An Indian couple prepares to wed in Ahmedabad, India on May 17, 2015. Some Catholics have said that traditional values are being lost is a wave of ostentatious behavior. (Photo by AFP)
The ripples from a US$75 million wedding that a businessman and politician conducted for his daughter last month continue in India. The media asked how Janardhan Reddy, the former minister for mines in southern Karnataka state, could have spent so much money. The focus intensified even more after the federal government withdrew high denomination bank notes causing a cash crunch.
Weddings are always the biggest event for any family, rich or poor. Its ostentatious nature grows in proportion to the wealth of the family, often making weddings an occasion to showcase the family's affluence and social standing. The brazen extravaganza grows even more when coupled with a sense of competition and intention to outdo neighbors and friends.
The wedding season begins with the end of the monsoon, cheering up not only those getting ready to marry, but also a large market of service providers. The business of marriage feeds a huge service industry: designers, caterers, decorators and equipment providers. Contractors are available to create tents that look like the Taj Mahal or the Mysore Palace to accommodate guests. For example, Reddy re-created scenes from his home village, his ancestral house and a palace!
That is only the beginning. Even more money is needed for designer wedding dresses, clothes for families and the jewellery. Each season, shops and designers come out with new dresses and styles of jewellery with diamonds, rubies and other precious stones embedded in gold and platinum. Business thrives on the show of wealth.
In the last few decades, event management companies have emerged offering a sort of single-window service for marriages. They take care of every aspect of a wedding from invitation cards to return-gifts and everything in between, for a fee. They offer new comfort levels for rich families who can avoid the irritation of hunting for what they have in mind. The event management experts know the cost and availability of what their clients desire and will make it happen within the limited time available. The Reddy wedding was indeed a professionally managed event.
The "big fat Indian wedding" has gone global with couples from the West heading to the palaces of Rajasthan and elsewhere to have their dream weddings designed. For most overseas wedding teams, the Indian wedding becomes an event of fun, color and exotic excitement. An Indian wedding in the palace, clad in traditional royal dress is good for foreign photo albums but it's not close to Indian culture that sees weddings as something sacred and binding.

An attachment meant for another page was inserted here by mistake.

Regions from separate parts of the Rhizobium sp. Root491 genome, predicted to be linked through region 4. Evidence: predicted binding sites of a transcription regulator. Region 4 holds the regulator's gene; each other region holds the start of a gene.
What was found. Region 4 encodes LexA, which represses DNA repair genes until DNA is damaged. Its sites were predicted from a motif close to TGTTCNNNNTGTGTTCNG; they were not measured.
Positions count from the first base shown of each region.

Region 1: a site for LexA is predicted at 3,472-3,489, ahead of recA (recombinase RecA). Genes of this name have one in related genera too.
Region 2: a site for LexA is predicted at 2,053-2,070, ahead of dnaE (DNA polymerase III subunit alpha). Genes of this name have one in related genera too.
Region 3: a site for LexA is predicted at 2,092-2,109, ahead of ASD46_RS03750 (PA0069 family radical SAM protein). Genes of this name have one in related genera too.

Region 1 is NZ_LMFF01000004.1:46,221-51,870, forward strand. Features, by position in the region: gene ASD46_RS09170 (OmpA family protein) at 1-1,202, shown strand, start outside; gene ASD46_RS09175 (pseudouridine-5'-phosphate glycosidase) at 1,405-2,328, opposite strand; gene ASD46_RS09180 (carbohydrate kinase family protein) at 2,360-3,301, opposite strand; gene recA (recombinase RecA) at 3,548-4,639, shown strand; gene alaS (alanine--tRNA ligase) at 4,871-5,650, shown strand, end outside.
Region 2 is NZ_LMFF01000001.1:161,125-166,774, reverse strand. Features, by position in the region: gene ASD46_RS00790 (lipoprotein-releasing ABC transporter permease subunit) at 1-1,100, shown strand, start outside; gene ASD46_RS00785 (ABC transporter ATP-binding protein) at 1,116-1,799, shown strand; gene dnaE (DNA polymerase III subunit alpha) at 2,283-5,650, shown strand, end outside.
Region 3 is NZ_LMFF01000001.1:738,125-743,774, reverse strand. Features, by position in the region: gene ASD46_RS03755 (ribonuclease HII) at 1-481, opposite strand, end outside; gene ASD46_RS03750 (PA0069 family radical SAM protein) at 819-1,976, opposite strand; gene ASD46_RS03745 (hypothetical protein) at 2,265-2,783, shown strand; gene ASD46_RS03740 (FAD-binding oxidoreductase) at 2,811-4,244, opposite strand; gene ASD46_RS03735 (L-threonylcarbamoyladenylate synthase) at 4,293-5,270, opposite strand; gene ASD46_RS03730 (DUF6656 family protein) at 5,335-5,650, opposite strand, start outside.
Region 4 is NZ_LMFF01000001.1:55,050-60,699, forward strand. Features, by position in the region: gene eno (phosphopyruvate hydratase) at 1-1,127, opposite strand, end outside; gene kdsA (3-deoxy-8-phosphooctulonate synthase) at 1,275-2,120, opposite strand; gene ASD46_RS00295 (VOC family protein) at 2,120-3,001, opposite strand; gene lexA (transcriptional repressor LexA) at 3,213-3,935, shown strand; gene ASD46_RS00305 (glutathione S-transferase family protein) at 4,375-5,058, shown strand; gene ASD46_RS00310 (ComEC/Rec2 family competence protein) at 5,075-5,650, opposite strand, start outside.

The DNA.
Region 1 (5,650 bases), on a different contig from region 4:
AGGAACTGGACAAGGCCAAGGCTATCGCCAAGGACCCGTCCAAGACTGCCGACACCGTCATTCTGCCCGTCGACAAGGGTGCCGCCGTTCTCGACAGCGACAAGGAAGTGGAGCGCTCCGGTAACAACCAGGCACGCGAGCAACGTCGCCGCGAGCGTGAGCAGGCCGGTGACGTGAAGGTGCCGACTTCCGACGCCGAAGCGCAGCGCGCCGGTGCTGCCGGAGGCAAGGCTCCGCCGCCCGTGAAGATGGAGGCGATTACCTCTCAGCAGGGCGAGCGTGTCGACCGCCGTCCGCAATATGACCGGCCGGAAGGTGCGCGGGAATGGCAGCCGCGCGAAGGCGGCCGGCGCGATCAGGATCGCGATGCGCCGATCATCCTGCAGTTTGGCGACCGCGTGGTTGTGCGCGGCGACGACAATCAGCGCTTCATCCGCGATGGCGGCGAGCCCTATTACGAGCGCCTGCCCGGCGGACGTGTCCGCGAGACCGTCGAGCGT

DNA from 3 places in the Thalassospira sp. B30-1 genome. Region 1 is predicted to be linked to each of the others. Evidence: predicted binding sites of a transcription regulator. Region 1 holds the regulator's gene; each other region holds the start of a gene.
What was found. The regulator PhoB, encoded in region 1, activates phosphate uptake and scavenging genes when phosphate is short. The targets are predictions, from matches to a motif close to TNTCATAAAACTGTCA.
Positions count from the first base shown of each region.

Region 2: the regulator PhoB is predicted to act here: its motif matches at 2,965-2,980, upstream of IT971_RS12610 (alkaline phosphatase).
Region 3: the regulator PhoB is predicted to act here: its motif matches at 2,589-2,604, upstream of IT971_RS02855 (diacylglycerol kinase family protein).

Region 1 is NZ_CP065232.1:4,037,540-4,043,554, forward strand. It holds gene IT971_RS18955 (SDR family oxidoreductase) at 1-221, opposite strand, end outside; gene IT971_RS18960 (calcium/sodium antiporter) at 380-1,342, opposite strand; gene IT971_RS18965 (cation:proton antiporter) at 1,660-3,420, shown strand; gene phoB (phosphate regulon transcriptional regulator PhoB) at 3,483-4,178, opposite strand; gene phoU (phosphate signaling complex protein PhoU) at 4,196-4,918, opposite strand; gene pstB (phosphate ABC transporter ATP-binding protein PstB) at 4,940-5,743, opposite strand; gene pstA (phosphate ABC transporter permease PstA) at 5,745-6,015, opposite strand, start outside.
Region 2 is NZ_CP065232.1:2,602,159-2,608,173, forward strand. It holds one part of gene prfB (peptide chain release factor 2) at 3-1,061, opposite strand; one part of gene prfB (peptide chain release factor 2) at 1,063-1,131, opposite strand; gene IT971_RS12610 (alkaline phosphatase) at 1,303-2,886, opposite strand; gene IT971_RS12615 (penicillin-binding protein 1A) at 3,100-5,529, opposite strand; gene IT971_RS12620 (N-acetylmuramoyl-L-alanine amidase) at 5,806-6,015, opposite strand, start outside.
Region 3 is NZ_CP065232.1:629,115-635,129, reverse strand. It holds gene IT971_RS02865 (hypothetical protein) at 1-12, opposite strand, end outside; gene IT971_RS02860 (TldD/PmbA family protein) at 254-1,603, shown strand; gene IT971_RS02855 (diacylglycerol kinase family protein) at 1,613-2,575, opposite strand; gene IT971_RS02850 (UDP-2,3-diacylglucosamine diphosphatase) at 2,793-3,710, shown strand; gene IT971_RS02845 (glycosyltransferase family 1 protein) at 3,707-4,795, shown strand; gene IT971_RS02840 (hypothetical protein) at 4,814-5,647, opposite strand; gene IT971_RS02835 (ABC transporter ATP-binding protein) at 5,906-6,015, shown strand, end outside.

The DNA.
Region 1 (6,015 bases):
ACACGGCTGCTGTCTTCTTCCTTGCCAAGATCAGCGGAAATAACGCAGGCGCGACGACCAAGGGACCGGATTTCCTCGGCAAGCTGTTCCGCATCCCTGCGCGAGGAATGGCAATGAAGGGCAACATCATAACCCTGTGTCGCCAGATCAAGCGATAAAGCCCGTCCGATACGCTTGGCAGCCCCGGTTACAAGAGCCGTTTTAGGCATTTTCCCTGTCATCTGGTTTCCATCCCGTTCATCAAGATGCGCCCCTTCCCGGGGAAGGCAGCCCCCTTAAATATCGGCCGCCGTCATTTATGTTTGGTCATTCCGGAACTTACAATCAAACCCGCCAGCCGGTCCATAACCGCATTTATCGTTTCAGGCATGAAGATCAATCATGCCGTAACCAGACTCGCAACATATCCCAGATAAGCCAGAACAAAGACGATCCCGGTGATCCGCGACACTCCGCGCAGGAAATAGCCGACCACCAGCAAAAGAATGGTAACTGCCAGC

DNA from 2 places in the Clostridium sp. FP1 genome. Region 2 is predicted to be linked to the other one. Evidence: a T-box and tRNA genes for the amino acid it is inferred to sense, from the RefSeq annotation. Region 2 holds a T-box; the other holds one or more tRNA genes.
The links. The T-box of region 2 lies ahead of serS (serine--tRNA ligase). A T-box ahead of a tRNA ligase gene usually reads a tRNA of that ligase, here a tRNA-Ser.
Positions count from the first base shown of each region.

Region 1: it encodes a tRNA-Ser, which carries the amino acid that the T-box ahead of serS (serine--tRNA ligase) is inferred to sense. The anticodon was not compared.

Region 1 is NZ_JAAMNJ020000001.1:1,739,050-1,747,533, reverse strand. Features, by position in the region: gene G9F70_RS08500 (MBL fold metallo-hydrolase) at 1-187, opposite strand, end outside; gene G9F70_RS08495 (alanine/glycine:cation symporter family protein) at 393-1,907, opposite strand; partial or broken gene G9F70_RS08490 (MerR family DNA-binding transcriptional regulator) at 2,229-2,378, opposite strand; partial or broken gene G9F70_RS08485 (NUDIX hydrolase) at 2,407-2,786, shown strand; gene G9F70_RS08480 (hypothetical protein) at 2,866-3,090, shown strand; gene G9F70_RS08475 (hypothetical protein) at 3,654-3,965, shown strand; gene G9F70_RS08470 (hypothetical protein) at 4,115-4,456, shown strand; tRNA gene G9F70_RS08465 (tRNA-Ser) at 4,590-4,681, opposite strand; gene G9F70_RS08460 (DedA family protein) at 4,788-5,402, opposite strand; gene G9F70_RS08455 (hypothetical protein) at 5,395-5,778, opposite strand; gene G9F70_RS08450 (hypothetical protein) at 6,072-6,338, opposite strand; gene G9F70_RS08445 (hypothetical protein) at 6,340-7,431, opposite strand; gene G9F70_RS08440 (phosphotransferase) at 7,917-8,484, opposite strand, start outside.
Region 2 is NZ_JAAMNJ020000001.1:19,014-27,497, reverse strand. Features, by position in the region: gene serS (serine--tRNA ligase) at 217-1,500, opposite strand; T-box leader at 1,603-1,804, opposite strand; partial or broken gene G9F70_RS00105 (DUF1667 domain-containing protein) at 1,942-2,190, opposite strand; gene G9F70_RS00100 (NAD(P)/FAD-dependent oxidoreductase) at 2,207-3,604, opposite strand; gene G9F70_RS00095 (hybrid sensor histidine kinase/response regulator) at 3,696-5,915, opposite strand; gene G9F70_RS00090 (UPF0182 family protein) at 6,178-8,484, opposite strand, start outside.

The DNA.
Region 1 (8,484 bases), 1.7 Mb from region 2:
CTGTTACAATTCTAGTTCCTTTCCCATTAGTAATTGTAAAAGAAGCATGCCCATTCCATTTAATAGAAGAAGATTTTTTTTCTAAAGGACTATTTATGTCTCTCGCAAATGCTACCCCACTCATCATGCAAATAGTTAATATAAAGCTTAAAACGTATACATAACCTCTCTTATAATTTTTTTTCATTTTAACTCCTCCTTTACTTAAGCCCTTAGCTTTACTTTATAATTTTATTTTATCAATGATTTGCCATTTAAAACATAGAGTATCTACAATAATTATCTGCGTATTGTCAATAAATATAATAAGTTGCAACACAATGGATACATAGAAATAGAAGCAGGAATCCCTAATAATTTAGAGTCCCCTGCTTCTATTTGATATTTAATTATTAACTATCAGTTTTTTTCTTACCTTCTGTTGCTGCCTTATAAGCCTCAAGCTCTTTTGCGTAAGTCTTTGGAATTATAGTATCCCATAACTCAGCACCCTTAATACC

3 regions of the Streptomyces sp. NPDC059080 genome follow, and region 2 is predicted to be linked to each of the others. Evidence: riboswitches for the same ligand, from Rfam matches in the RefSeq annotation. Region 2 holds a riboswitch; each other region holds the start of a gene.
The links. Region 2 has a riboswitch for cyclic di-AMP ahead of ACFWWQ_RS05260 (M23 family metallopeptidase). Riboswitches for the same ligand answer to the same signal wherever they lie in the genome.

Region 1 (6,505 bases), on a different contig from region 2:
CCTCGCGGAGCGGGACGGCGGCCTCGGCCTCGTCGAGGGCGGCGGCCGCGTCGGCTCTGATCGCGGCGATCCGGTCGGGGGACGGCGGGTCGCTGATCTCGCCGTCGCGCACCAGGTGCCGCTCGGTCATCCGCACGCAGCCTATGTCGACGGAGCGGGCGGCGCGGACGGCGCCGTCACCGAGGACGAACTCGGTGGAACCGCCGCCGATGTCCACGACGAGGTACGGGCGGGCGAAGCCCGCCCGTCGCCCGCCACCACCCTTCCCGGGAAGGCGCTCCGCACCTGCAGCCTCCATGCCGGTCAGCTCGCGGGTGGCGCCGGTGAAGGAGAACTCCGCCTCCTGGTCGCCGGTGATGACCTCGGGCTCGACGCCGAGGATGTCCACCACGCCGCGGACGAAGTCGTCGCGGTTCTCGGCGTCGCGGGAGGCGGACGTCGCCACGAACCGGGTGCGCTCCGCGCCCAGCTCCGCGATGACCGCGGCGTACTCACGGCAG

The sense of necessity makes it a flourishing industry. Current estimates show the Indian wedding industry to be worth over US$1 billion annually and is growing about 25 percent a year. It is estimated that people spend one fifth of their lifetime's wealth on a wedding ceremony, according to a Business Insider report.
As half of India's 1.25 billion people are under the age of 25, there will be enough weddings to keep the boom going. Even a low-cost wedding in a small town can cost a million rupees (some US$15,000). It is more expensive for the bride's family as they have to buy jewellery, special clothes and give gifts (a modern dowry) to the groom's family.
Considering that an average middle-class worker earns about 25,000 rupees ($370) a month, marrying a girl in the family becomes a huge expense. There are numerous instances of families getting impoverished due to the expenses incurred. As the benchmark of expenses and flamboyance goes up, the middle class are struggling to keep up the pace, making it a concern for the government.
The Jammu and Kashmir state government passed an order in 2004 to restrict the number of wedding guests to 250 in the case of vegetarian and 200 in the case of non-vegetarian wedding feasts. But the Supreme Court said the order violated constitutional freedom.
The ostentation cuts through religious lines and Christians are no exception. Church officials often admonish people not to turn the sacrament of marriage into a show of wealth. Bishop Thomas Elavanal of Kalyan Diocese, in a 2009 circular, urged people to not boast of the number of guests attending their wedding. The bishop also wanted both families to share the expense and not burden the family of the bride.
"It is desirable that expenditure for wedding celebrations be shared equally by both families …. I remind you lovingly that the focus should be on the joy and sharing in the wedding not so much on the pomp and show," the circular said.
And yet, "the big fat Indian wedding" continues to grow. Despite a general agreement on the need to cut ostentation, the trend keeps growing. Change will happen only when society introspects on this and individuals take firm stand against it.That will make us reject the sacrilegious waste and look for more simple and meaningful celebrations.
Cynthia Stephen is a writer and researcher based in Bangalore